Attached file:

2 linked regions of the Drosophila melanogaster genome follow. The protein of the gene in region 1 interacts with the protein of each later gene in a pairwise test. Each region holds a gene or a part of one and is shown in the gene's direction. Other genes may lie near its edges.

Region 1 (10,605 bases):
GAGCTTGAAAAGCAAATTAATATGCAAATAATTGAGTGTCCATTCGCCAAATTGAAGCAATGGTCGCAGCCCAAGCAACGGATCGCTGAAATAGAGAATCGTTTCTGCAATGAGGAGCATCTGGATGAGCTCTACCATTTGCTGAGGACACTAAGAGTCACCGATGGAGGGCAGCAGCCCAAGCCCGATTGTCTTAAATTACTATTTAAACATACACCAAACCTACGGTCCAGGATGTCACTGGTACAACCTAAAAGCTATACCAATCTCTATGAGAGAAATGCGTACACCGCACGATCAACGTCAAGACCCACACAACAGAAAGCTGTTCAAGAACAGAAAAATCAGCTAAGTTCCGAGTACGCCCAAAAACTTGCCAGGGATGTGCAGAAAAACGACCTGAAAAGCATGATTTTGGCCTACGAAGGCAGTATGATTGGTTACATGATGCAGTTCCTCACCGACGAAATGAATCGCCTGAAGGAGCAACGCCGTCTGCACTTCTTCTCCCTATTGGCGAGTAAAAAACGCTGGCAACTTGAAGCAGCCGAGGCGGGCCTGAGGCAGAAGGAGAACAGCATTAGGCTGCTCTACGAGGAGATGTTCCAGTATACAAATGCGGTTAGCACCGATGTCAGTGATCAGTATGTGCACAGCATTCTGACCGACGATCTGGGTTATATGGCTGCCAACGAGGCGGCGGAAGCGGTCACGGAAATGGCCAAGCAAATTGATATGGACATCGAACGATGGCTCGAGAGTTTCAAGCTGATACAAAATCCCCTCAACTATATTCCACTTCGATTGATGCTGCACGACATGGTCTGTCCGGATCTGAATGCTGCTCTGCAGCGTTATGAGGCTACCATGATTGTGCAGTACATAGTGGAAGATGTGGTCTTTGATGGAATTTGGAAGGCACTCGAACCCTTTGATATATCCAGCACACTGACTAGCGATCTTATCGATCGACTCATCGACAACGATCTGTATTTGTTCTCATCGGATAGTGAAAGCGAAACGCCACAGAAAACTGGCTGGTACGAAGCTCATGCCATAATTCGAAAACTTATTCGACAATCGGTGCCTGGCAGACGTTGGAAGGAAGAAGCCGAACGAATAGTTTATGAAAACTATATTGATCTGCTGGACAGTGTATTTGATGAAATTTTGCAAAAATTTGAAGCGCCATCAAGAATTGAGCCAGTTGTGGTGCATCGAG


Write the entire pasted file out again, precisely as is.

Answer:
2 linked regions of the Drosophila melanogaster genome follow. The protein of the gene in region 1 interacts with the protein of each later gene in a pairwise test. Each region holds a gene or a part of one and is shown in the gene's direction. Other genes may lie near its edges.

Region 1 (10,605 bases):
GAGCTTGAAAAGCAAATTAATATGCAAATAATTGAGTGTCCATTCGCCAAATTGAAGCAATGGTCGCAGCCCAAGCAACGGATCGCTGAAATAGAGAATCGTTTCTGCAATGAGGAGCATCTGGATGAGCTCTACCATTTGCTGAGGACACTAAGAGTCACCGATGGAGGGCAGCAGCCCAAGCCCGATTGTCTTAAATTACTATTTAAACATACACCAAACCTACGGTCCAGGATGTCACTGGTACAACCTAAAAGCTATACCAATCTCTATGAGAGAAATGCGTACACCGCACGATCAACGTCAAGACCCACACAACAGAAAGCTGTTCAAGAACAGAAAAATCAGCTAAGTTCCGAGTACGCCCAAAAACTTGCCAGGGATGTGCAGAAAAACGACCTGAAAAGCATGATTTTGGCCTACGAAGGCAGTATGATTGGTTACATGATGCAGTTCCTCACCGACGAAATGAATCGCCTGAAGGAGCAACGCCGTCTGCACTTCTTCTCCCTATTGGCGAGTAAAAAACGCTGGCAACTTGAAGCAGCCGAGGCGGGCCTGAGGCAGAAGGAGAACAGCATTAGGCTGCTCTACGAGGAGATGTTCCAGTATACAAATGCGGTTAGCACCGATGTCAGTGATCAGTATGTGCACAGCATTCTGACCGACGATCTGGGTTATATGGCTGCCAACGAGGCGGCGGAAGCGGTCACGGAAATGGCCAAGCAAATTGATATGGACATCGAACGATGGCTCGAGAGTTTCAAGCTGATACAAAATCCCCTCAACTATATTCCACTTCGATTGATGCTGCACGACATGGTCTGTCCGGATCTGAATGCTGCTCTGCAGCGTTATGAGGCTACCATGATTGTGCAGTACATAGTGGAAGATGTGGTCTTTGATGGAATTTGGAAGGCACTCGAACCCTTTGATATATCCAGCACACTGACTAGCGATCTTATCGATCGACTCATCGACAACGATCTGTATTTGTTCTCATCGGATAGTGAAAGCGAAACGCCACAGAAAACTGGCTGGTACGAAGCTCATGCCATAATTCGAAAACTTATTCGACAATCGGTGCCTGGCAGACGTTGGAAGGAAGAAGCCGAACGAATAGTTTATGAAAACTATATTGATCTGCTGGACAGTGTATTTGATGAAATTTTGCAAAAATTTGAAGCGCCATCAAGAATTGAGCCAGTTGTGGTGCATCGAG